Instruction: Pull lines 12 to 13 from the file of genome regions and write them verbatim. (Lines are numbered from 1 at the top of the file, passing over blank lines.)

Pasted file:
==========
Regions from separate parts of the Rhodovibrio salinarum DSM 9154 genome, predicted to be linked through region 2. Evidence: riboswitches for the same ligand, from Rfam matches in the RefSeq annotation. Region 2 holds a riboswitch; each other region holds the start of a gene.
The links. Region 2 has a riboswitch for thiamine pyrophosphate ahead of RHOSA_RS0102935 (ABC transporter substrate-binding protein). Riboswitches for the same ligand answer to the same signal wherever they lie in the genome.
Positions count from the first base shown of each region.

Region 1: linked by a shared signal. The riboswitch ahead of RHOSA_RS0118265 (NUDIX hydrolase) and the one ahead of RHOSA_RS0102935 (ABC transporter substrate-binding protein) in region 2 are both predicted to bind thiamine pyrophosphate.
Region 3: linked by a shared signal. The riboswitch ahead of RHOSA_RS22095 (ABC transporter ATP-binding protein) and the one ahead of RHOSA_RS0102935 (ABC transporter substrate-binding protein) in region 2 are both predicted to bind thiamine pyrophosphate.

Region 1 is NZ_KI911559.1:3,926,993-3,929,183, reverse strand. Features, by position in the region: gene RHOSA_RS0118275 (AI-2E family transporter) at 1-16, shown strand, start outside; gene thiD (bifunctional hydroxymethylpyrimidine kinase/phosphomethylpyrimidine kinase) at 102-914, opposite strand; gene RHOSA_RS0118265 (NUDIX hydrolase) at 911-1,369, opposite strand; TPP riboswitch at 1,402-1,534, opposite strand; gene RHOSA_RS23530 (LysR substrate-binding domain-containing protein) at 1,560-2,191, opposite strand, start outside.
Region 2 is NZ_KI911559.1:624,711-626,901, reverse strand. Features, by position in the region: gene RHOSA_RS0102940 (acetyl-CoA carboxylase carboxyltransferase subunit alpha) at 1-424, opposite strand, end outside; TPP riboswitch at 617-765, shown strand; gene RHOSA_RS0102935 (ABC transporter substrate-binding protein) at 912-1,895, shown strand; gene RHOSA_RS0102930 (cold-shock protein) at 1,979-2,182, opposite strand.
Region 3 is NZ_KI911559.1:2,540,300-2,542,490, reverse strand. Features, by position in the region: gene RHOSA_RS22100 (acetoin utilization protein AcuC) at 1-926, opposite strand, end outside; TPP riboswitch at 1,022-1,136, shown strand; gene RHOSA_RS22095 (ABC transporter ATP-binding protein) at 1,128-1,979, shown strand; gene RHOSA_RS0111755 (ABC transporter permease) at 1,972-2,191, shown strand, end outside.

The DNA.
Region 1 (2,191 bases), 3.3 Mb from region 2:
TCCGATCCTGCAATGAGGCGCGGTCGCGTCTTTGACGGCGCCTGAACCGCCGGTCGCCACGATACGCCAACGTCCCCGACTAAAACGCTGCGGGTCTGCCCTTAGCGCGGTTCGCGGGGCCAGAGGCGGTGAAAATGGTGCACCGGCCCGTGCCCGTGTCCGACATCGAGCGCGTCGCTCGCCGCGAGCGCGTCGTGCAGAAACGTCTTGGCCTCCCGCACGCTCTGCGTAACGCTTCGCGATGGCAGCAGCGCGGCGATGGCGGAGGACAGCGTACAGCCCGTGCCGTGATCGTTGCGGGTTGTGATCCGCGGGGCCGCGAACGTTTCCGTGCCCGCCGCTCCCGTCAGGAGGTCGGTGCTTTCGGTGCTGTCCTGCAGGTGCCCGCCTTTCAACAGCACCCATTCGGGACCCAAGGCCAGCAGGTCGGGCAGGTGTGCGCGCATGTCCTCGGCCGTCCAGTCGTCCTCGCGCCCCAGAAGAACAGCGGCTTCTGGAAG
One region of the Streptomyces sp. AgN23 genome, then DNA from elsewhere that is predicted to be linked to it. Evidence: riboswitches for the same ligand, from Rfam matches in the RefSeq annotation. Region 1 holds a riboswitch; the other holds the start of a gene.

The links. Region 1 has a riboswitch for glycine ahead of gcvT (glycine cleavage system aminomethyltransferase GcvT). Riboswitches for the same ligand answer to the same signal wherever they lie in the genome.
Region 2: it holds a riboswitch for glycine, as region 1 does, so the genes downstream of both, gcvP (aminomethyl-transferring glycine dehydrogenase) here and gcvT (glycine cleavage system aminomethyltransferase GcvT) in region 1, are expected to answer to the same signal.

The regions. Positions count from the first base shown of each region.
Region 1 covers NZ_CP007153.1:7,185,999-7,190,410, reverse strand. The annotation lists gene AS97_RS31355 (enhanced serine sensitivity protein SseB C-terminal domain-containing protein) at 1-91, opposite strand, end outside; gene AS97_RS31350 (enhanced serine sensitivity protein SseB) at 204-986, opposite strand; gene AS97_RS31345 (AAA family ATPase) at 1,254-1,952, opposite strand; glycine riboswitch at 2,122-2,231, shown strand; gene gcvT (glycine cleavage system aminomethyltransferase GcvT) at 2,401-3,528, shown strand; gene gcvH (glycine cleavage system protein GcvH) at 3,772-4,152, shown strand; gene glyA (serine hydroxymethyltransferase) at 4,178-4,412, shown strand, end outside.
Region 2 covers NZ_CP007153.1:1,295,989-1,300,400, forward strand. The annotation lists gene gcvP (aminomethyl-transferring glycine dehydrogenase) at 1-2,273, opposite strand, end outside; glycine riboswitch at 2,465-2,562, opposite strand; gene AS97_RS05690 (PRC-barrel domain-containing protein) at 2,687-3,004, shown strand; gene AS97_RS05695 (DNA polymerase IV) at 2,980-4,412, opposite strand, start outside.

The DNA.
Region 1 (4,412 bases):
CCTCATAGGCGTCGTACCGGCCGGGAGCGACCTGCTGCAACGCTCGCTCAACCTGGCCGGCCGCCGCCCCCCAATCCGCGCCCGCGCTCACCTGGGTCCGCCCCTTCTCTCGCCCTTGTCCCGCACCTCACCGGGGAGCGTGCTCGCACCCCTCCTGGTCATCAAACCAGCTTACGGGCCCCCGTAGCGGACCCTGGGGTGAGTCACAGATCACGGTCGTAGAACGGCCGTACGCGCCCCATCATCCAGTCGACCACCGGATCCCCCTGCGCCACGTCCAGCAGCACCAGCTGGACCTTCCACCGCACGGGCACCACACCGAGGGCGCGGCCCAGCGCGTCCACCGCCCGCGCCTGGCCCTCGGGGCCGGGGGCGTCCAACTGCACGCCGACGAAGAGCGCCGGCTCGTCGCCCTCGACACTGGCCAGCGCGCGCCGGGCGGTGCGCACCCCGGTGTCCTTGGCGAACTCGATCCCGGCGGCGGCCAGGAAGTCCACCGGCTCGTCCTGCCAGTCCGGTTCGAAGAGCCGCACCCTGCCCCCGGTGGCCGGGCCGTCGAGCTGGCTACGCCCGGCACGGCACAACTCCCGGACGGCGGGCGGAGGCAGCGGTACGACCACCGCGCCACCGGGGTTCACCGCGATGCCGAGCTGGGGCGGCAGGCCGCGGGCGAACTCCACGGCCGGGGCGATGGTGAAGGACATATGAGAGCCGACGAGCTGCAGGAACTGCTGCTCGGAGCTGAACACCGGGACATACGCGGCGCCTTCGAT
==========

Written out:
One region of the Streptomyces sp. AgN23 genome, then DNA from elsewhere that is predicted to be linked to it. Evidence: riboswitches for the same ligand, from Rfam matches in the RefSeq annotation. Region 1 holds a riboswitch; the other holds the start of a gene.

The links. Region 1 has a riboswitch for glycine ahead of gcvT (glycine cleavage system aminomethyltransferase GcvT). Riboswitches for the same ligand answer to the same signal wherever they lie in the genome.